Although attractive people enjoy many advantages, attractive women applying for jobs in traditionally male jobs, such as firefighting or engineering, face a double disadvantage: gender and appearance.
The “beauty is beastly effect” is a hiring bias favoring men or less attractive women for “masculine” jobs, first described by Yale University’s Madeline E. Heilman and Lois R. Saruwatari.
They found that attractiveness was an advantage for men seeking both managerial and non-managerial role, but attractive women had an advantage only when seeking lower-level, non-managerial roles.
Attractiveness and gender can be considered a “stigma,” just as disability, obesity, and race.
Rice University’s Michelle R. Hebl and Robert E. Kleck of Dartmouth College reported that people in these categories can reduce hiring biases by acknowledging their “stigmatizing” characteristic during the interview.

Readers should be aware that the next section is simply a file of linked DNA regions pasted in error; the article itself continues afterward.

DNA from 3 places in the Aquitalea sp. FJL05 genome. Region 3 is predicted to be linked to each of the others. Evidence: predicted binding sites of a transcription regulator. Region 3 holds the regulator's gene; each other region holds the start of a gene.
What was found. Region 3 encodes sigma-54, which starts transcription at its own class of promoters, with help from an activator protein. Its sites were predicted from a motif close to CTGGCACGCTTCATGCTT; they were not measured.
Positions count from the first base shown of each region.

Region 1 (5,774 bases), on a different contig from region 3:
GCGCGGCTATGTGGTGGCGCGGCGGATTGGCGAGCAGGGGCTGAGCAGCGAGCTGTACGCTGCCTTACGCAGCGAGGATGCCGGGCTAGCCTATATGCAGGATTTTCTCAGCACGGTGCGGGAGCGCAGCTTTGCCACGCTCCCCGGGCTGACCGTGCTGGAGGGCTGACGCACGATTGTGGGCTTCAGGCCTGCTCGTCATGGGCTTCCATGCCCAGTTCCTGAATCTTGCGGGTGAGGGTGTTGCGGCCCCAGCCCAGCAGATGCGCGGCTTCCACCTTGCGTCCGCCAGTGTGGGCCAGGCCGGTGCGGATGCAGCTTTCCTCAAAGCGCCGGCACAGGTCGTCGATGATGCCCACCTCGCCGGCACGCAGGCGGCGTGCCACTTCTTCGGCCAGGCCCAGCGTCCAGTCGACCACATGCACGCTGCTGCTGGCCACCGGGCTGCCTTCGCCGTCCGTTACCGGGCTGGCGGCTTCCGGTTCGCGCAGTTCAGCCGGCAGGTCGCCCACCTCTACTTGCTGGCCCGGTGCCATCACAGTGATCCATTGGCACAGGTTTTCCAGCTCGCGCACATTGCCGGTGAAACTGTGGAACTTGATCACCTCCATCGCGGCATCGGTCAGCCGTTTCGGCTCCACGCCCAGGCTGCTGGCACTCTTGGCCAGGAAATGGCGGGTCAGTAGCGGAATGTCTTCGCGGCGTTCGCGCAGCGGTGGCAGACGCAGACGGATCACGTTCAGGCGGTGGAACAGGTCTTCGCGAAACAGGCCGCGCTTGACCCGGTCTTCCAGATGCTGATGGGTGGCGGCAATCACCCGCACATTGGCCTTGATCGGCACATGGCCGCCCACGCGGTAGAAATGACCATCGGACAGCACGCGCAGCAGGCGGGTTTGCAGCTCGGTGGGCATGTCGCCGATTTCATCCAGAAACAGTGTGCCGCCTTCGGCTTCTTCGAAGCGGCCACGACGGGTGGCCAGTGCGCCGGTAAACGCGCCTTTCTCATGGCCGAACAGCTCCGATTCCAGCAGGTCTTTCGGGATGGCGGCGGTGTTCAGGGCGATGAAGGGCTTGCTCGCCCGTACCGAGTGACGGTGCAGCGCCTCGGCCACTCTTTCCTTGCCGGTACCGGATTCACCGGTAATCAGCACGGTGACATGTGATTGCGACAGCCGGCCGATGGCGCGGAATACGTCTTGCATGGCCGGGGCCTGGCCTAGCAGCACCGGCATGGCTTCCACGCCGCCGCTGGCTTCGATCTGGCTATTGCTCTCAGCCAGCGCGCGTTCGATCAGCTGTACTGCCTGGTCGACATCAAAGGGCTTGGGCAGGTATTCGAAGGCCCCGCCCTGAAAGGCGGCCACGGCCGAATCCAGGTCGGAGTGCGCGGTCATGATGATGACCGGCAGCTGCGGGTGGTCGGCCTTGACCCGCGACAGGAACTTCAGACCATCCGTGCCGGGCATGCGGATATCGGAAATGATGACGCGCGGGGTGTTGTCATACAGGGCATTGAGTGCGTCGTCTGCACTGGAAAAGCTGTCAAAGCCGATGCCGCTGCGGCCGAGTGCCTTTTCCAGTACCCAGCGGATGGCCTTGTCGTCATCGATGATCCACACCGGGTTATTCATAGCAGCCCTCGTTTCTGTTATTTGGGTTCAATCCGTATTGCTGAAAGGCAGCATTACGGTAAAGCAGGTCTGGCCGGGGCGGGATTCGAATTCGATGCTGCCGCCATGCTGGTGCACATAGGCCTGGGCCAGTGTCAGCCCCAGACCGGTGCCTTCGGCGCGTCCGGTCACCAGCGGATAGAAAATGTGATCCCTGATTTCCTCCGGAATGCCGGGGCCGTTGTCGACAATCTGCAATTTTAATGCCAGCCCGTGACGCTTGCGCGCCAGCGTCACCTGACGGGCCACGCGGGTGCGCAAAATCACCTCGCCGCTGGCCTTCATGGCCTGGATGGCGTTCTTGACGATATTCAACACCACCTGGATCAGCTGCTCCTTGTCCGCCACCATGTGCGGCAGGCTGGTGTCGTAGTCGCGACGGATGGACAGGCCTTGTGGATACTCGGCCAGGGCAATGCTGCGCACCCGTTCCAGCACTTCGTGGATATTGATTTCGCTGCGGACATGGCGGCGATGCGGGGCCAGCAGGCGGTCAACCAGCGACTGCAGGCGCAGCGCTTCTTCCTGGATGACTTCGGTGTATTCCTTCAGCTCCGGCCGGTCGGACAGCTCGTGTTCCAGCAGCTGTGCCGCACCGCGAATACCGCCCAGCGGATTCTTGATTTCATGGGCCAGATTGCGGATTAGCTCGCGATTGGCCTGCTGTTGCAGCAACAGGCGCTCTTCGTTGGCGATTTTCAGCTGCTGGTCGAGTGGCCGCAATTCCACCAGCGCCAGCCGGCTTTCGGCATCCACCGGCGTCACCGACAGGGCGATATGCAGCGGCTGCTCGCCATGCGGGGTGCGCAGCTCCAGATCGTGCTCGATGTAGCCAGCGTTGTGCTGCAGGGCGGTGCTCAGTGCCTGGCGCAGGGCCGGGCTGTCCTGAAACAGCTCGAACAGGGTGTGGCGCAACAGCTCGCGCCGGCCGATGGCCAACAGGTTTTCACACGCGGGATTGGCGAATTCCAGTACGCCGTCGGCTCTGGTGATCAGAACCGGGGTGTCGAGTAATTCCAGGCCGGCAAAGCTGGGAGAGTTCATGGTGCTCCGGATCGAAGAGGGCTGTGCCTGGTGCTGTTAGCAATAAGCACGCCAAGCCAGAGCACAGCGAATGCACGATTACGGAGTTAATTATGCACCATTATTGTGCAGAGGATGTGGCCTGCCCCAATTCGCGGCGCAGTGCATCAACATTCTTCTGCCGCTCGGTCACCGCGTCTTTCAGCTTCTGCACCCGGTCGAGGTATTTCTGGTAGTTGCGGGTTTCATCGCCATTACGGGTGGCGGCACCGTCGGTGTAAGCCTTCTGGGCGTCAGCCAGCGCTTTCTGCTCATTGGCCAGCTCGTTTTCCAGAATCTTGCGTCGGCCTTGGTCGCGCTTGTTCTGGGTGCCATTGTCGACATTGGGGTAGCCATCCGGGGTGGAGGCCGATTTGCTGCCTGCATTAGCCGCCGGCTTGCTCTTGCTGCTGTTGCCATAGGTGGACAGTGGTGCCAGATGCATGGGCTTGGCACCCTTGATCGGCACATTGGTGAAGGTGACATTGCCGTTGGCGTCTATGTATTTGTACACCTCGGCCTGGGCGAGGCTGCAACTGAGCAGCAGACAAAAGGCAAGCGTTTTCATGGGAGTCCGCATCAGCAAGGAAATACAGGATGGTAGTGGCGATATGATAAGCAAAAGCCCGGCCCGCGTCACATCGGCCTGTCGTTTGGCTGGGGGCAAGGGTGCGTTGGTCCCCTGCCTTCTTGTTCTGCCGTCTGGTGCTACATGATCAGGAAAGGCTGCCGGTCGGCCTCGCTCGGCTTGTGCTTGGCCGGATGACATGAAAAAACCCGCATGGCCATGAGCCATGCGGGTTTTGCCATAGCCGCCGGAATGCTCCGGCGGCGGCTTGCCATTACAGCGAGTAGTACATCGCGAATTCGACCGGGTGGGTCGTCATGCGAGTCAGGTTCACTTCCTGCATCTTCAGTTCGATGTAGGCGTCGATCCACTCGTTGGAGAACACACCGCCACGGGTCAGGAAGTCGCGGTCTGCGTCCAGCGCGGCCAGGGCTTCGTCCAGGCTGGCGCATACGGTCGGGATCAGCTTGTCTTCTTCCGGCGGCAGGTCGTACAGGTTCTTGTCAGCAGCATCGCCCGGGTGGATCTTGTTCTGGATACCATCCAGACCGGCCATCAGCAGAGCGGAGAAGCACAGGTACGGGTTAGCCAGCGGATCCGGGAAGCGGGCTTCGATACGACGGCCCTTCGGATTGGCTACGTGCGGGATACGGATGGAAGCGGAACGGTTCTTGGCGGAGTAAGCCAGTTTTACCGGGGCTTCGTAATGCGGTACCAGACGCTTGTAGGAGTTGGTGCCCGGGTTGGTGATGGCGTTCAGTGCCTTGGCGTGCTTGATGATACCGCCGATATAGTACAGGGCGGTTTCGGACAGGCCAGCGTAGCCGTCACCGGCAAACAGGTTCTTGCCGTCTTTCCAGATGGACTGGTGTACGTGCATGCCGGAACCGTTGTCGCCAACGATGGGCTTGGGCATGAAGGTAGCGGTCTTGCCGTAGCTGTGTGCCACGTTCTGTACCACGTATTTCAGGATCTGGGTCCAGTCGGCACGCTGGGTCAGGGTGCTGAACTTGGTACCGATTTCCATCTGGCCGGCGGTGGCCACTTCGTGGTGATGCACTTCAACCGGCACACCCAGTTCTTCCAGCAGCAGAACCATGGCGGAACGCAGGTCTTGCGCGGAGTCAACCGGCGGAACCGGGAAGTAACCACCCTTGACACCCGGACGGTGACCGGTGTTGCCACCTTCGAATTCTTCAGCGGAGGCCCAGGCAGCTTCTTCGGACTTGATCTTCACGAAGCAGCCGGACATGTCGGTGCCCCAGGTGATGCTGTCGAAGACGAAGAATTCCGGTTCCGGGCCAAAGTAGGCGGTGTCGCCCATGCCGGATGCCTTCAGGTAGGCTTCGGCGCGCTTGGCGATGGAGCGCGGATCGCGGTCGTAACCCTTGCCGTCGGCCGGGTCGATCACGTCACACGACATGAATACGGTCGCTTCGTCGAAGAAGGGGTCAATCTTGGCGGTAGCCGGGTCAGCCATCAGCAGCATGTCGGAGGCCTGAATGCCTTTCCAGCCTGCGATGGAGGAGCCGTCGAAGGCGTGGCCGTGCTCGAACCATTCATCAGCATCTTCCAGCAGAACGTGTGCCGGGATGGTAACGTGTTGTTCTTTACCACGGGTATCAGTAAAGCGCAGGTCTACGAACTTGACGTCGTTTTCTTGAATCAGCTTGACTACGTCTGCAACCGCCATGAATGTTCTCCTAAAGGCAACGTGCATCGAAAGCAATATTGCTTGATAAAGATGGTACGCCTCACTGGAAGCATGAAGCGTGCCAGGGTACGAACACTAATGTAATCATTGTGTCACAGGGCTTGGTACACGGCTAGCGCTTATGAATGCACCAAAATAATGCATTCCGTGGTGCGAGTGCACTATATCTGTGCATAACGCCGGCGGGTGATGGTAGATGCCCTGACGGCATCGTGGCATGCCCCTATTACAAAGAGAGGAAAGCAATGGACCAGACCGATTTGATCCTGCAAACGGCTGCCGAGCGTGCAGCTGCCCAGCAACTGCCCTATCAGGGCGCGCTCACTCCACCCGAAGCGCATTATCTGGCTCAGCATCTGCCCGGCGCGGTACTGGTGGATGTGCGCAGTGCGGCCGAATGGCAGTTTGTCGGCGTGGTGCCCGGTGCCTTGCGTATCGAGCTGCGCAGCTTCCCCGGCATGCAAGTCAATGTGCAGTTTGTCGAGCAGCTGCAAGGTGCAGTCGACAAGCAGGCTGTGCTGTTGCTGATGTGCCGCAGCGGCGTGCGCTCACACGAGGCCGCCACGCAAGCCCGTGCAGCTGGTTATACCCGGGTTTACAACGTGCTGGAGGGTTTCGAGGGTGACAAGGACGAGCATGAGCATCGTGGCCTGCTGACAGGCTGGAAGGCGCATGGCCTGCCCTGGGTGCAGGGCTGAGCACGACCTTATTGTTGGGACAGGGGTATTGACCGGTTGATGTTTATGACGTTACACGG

In addition, women who proactively addressed the employer’s potential concern about gender or appearance in a traditionally male role were rated higher in employment suitability, according to University or Colorado’s Stefanie K. Johnson and Traci Sitzmann, with Anh Thuy Nguyen of Illinois Institute of Technology.
These candidates were assumed to possess more positive “masculine” traits than other female candidates and evaluators were less likely to penalize these women for displaying “counter-communal” traits, like behaving in contrast to traditional gender role norms.
Attractive women’s pre-emptive communication appears to have favorably shaped the rater’s evaluations of employment suitability and buffered the impact “hostile sexism” while increasing “benevolent sexism’s” link to employment suitability ratings.
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